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4.4 Eq in West Texas? What's going on here?

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posted on Sep, 12 2011 @ 06:13 AM
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reply to post by muzzleflash
 


I sent an email to my bro-in law to get all the "inside" info, I will post it as soon as i can....can't make a thread yet but will reply somewhere in here.




posted on Sep, 12 2011 @ 06:42 AM
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reply to post by muzzleflash
 



Certainly. Have raced sand rails once or twice out that way.
Gone to war with Monahans under the Friday Night Lights a few times, too.



posted on Sep, 12 2011 @ 06:58 AM
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Originally posted by muzzleflash
Update:

Another aftershock, and this is not a repeat of the 7pm one linked just above, this one is newer.

2.3 - at 9:30 pm local time.

USGS Link

That's the fourth notable after-shock, bringing the total to 5 notable quakes from this region within 24hours.

It appears the activity is slowly moving southwards. Anyone have any ideas what this southward movement may indicate?

To go off topic a bit, there was just a 5.1 in Taiwan but that's quite normal for that location and they are used to quakes happening. They have also prepared and built their structures to withstand quakes upwards to 8 mag from what I have read. Taipai 101 can take a massive quake without suffering much damage. That's why the Taiwan quake although slightly larger is not really notable or out of the ordinary. However this West-Central Texas quake activity is rather anomalous in comparison.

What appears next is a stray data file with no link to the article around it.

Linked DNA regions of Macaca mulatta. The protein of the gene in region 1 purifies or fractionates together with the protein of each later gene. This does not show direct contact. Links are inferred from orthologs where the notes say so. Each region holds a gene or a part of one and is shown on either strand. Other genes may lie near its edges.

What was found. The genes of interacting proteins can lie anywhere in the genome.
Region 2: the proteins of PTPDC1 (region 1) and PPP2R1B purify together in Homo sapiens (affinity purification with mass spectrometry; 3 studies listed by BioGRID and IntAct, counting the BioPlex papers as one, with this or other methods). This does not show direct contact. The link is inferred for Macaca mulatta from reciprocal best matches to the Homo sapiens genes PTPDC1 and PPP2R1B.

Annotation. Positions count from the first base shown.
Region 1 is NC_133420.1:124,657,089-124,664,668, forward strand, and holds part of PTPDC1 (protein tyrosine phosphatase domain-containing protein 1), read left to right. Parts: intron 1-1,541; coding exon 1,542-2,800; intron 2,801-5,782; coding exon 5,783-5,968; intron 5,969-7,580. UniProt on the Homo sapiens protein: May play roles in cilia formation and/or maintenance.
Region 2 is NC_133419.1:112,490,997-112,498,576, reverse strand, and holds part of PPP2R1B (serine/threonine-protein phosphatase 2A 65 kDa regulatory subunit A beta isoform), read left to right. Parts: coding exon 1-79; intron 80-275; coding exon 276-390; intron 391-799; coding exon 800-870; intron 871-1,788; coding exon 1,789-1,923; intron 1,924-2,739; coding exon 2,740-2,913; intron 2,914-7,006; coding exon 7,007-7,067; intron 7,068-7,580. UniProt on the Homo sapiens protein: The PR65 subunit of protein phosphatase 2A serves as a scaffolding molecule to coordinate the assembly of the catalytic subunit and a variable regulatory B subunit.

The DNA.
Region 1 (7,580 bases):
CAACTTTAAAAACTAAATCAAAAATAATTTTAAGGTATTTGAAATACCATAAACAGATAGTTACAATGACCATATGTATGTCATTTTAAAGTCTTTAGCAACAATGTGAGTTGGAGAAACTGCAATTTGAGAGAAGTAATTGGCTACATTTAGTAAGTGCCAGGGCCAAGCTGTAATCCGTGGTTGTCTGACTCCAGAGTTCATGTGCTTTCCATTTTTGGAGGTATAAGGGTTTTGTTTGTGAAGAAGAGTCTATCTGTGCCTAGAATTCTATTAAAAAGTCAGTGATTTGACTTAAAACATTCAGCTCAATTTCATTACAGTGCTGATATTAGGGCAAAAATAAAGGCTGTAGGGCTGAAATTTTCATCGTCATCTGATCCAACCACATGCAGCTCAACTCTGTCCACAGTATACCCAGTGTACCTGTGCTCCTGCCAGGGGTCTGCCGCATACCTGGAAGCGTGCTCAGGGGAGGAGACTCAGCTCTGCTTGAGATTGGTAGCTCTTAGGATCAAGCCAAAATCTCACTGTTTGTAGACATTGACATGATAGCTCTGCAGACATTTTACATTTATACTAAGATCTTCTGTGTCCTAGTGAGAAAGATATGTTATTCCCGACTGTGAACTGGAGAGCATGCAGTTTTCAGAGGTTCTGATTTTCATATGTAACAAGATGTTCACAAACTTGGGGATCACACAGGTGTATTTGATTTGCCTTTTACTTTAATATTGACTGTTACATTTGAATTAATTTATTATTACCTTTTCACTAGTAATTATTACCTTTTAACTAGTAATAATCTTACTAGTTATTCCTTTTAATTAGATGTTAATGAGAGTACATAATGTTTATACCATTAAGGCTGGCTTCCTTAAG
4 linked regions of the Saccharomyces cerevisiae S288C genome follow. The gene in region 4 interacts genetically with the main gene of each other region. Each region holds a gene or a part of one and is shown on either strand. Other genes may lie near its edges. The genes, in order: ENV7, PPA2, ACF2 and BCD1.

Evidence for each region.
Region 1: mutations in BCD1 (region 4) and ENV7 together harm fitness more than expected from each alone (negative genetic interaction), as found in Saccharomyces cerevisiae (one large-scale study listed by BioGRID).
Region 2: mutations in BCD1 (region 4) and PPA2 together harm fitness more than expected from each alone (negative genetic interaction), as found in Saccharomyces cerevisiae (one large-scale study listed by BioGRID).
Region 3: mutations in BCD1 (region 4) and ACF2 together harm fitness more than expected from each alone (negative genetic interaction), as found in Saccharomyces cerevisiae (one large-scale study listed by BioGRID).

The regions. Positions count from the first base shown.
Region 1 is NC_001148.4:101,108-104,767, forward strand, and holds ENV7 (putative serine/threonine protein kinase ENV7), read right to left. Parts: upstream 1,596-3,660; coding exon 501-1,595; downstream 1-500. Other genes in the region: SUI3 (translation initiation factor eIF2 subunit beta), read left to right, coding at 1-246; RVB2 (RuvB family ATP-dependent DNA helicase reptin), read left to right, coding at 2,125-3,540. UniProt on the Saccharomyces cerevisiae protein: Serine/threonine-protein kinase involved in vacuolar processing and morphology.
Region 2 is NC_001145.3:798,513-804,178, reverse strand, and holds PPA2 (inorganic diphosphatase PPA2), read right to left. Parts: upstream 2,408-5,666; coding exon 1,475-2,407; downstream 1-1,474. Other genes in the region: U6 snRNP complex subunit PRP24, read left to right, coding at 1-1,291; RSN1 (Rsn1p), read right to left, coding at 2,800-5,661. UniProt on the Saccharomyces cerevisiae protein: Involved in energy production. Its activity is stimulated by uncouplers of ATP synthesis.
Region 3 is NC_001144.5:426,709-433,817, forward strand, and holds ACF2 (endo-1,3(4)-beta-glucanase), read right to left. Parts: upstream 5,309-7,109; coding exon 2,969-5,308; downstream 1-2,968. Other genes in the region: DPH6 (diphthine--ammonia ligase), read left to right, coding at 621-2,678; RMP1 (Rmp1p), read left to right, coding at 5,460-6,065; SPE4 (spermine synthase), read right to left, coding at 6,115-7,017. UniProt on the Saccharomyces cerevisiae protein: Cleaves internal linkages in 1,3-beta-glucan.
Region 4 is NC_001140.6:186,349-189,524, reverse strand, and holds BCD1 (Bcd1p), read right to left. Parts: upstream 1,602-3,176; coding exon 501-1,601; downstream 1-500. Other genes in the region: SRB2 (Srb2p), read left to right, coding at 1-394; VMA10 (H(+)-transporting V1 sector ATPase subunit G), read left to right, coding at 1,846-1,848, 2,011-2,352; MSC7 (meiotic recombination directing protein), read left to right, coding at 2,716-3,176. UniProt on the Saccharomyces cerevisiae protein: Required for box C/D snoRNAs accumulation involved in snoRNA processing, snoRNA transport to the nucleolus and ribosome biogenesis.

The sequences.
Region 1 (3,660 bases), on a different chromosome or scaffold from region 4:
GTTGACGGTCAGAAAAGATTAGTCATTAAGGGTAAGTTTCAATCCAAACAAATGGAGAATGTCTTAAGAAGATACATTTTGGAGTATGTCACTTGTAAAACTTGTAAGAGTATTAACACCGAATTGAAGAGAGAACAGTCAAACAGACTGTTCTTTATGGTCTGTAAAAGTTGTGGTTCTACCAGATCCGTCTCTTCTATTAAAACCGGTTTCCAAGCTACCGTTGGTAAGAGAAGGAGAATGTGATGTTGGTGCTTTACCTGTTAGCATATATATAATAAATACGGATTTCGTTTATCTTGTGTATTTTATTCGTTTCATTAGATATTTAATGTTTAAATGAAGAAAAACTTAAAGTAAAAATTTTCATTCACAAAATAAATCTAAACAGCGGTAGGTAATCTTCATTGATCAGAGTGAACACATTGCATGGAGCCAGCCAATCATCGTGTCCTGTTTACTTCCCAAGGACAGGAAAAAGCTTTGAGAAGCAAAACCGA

This is the worrisome bit.

I work in a 15 story hotel that was built in the 30's (if you know the region, you might know which hotel I am talking about as it dominates the skyline of my town). The management offices are in the basement. I sincerely doubt that this building was built with quakes in mind.

And it makes me wonder how much of one it can take.

My office, if there is a silver lining, is right against the edge of the building. The sidewalk actually goes right over the outer edge of my office. Maybe if the building collapses that would be my only opportunity.
edit on 12-9-2011 by bigfatfurrytexan because: (no reason given)



posted on Sep, 12 2011 @ 07:00 AM
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I have never heard of a Texas earthquake..the Balcones fault is suppose to be inactive and I think it is the main fault line through texas but I could be wrong...it seems to be hard to find many maps that show fault lines in Texas..



posted on Sep, 12 2011 @ 11:38 AM
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Update : Major after-shock activity continues.

Mag 2.7 : 4am
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2.6 : 4am
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3.4 : 9am
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This is really starting to look messed up. I honestly don't know what to make of it.

Could fracking cause a chain reaction to be set off ? Could this result in a chain of shocks similar to what we are witnessing? Also can the fracking pressure cause the chain reaction to move several miles away from the well site?



posted on Sep, 12 2011 @ 11:39 AM
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Originally posted by soulenlightenment
I have never heard of a Texas earthquake..the Balcones fault is suppose to be inactive and I think it is the main fault line through texas but I could be wrong...it seems to be hard to find many maps that show fault lines in Texas..


Well I can count eight notable quakes in this one location within 30 hours time span.

I guess it isn't so inactive after all huh?


I still can't wrap my head around this....



posted on Sep, 12 2011 @ 11:48 AM